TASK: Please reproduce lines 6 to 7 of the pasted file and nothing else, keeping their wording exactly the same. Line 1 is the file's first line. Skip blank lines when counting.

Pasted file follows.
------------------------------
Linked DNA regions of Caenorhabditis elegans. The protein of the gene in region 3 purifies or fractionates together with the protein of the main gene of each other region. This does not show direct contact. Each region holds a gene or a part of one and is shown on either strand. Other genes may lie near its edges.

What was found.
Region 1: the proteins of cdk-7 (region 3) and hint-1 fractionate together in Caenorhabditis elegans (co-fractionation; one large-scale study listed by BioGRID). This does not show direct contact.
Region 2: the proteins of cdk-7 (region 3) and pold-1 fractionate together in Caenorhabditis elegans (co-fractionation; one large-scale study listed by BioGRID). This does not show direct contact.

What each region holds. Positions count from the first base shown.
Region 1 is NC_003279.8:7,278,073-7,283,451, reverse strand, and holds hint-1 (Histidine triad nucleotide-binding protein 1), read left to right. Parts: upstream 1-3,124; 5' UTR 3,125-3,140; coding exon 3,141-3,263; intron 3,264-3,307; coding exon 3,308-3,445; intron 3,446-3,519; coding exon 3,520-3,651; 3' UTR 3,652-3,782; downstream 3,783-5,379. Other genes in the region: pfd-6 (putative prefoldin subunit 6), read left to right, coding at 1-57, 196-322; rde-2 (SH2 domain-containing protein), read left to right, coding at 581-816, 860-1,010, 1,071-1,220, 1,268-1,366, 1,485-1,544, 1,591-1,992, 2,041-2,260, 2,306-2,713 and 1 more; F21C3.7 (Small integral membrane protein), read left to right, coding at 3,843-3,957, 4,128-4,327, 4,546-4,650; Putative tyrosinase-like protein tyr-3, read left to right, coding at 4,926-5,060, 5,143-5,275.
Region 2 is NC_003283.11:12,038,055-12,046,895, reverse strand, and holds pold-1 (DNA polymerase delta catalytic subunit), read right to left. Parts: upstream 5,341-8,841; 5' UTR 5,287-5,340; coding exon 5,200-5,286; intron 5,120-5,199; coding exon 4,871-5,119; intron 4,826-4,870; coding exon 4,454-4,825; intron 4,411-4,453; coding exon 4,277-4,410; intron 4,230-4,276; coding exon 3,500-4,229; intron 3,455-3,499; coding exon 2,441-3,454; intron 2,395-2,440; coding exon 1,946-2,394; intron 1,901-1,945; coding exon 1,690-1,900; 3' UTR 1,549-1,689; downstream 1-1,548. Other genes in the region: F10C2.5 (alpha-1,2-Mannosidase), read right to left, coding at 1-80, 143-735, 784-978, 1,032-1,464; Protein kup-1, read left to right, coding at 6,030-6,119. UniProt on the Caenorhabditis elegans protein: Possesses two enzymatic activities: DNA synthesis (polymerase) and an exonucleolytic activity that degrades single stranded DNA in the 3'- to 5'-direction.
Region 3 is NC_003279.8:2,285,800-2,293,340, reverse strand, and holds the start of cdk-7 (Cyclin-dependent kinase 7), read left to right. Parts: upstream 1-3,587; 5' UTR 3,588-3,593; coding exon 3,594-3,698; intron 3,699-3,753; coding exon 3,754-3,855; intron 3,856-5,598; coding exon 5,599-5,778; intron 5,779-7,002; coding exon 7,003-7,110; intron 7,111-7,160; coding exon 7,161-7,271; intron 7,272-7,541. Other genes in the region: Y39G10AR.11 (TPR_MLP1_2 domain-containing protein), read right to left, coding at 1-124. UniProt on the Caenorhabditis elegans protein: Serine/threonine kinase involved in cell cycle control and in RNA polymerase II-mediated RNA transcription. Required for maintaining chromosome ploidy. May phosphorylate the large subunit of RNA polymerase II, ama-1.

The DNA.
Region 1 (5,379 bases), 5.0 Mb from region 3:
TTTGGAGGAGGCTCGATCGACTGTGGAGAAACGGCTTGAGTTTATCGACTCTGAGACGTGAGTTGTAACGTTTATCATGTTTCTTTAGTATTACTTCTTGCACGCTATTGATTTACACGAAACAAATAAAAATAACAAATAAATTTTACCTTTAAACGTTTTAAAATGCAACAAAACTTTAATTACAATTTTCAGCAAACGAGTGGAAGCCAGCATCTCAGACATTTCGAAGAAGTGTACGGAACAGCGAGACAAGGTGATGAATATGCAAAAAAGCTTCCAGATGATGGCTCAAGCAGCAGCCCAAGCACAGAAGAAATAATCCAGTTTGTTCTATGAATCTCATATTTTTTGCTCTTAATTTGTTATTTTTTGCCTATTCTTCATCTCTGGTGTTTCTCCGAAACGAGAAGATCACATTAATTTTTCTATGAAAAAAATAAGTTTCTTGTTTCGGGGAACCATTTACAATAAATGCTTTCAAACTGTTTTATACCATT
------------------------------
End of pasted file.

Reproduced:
Region 1 is NC_003279.8:7,278,073-7,283,451, reverse strand, and holds hint-1 (Histidine triad nucleotide-binding protein 1), read left to right. Parts: upstream 1-3,124; 5' UTR 3,125-3,140; coding exon 3,141-3,263; intron 3,264-3,307; coding exon 3,308-3,445; intron 3,446-3,519; coding exon 3,520-3,651; 3' UTR 3,652-3,782; downstream 3,783-5,379. Other genes in the region: pfd-6 (putative prefoldin subunit 6), read left to right, coding at 1-57, 196-322; rde-2 (SH2 domain-containing protein), read left to right, coding at 581-816, 860-1,010, 1,071-1,220, 1,268-1,366, 1,485-1,544, 1,591-1,992, 2,041-2,260, 2,306-2,713 and 1 more; F21C3.7 (Small integral membrane protein), read left to right, coding at 3,843-3,957, 4,128-4,327, 4,546-4,650; Putative tyrosinase-like protein tyr-3, read left to right, coding at 4,926-5,060, 5,143-5,275.
Region 2 is NC_003283.11:12,038,055-12,046,895, reverse strand, and holds pold-1 (DNA polymerase delta catalytic subunit), read right to left. Parts: upstream 5,341-8,841; 5' UTR 5,287-5,340; coding exon 5,200-5,286; intron 5,120-5,199; coding exon 4,871-5,119; intron 4,826-4,870; coding exon 4,454-4,825; intron 4,411-4,453; coding exon 4,277-4,410; intron 4,230-4,276; coding exon 3,500-4,229; intron 3,455-3,499; coding exon 2,441-3,454; intron 2,395-2,440; coding exon 1,946-2,394; intron 1,901-1,945; coding exon 1,690-1,900; 3' UTR 1,549-1,689; downstream 1-1,548. Other genes in the region: F10C2.5 (alpha-1,2-Mannosidase), read right to left, coding at 1-80, 143-735, 784-978, 1,032-1,464; Protein kup-1, read left to right, coding at 6,030-6,119. UniProt on the Caenorhabditis elegans protein: Possesses two enzymatic activities: DNA synthesis (polymerase) and an exonucleolytic activity that degrades single stranded DNA in the 3'- to 5'-direction.